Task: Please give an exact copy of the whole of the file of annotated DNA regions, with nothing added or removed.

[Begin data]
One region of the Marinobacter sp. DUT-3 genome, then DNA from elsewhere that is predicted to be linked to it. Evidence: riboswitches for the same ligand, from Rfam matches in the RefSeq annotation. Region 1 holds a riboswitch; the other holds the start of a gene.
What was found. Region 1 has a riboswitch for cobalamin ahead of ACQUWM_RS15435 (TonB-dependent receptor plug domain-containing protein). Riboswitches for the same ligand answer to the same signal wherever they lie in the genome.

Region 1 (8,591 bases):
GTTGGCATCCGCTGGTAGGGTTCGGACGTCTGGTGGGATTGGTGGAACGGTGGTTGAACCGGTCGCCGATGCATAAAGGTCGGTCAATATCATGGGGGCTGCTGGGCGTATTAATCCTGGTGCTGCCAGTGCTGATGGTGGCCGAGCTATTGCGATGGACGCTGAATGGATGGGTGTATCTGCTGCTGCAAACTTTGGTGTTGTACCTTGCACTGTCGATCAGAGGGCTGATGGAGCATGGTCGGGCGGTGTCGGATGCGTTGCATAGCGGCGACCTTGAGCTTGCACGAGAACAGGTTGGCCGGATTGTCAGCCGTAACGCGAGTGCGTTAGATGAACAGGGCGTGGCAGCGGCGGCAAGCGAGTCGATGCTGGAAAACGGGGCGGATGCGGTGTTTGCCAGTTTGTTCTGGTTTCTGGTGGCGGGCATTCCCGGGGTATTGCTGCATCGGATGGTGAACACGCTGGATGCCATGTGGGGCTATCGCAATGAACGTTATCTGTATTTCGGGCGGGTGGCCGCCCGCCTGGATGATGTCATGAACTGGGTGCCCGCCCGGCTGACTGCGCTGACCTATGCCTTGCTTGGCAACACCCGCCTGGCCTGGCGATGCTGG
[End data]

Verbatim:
One region of the Marinobacter sp. DUT-3 genome, then DNA from elsewhere that is predicted to be linked to it. Evidence: riboswitches for the same ligand, from Rfam matches in the RefSeq annotation. Region 1 holds a riboswitch; the other holds the start of a gene.
What was found. Region 1 has a riboswitch for cobalamin ahead of ACQUWM_RS15435 (TonB-dependent receptor plug domain-containing protein). Riboswitches for the same ligand answer to the same signal wherever they lie in the genome.

Region 1 (8,591 bases):
GTTGGCATCCGCTGGTAGGGTTCGGACGTCTGGTGGGATTGGTGGAACGGTGGTTGAACCGGTCGCCGATGCATAAAGGTCGGTCAATATCATGGGGGCTGCTGGGCGTATTAATCCTGGTGCTGCCAGTGCTGATGGTGGCCGAGCTATTGCGATGGACGCTGAATGGATGGGTGTATCTGCTGCTGCAAACTTTGGTGTTGTACCTTGCACTGTCGATCAGAGGGCTGATGGAGCATGGTCGGGCGGTGTCGGATGCGTTGCATAGCGGCGACCTTGAGCTTGCACGAGAACAGGTTGGCCGGATTGTCAGCCGTAACGCGAGTGCGTTAGATGAACAGGGCGTGGCAGCGGCGGCAAGCGAGTCGATGCTGGAAAACGGGGCGGATGCGGTGTTTGCCAGTTTGTTCTGGTTTCTGGTGGCGGGCATTCCCGGGGTATTGCTGCATCGGATGGTGAACACGCTGGATGCCATGTGGGGCTATCGCAATGAACGTTATCTGTATTTCGGGCGGGTGGCCGCCCGCCTGGATGATGTCATGAACTGGGTGCCCGCCCGGCTGACTGCGCTGACCTATGCCTTGCTTGGCAACACCCGCCTGGCCTGGCGATGCTGG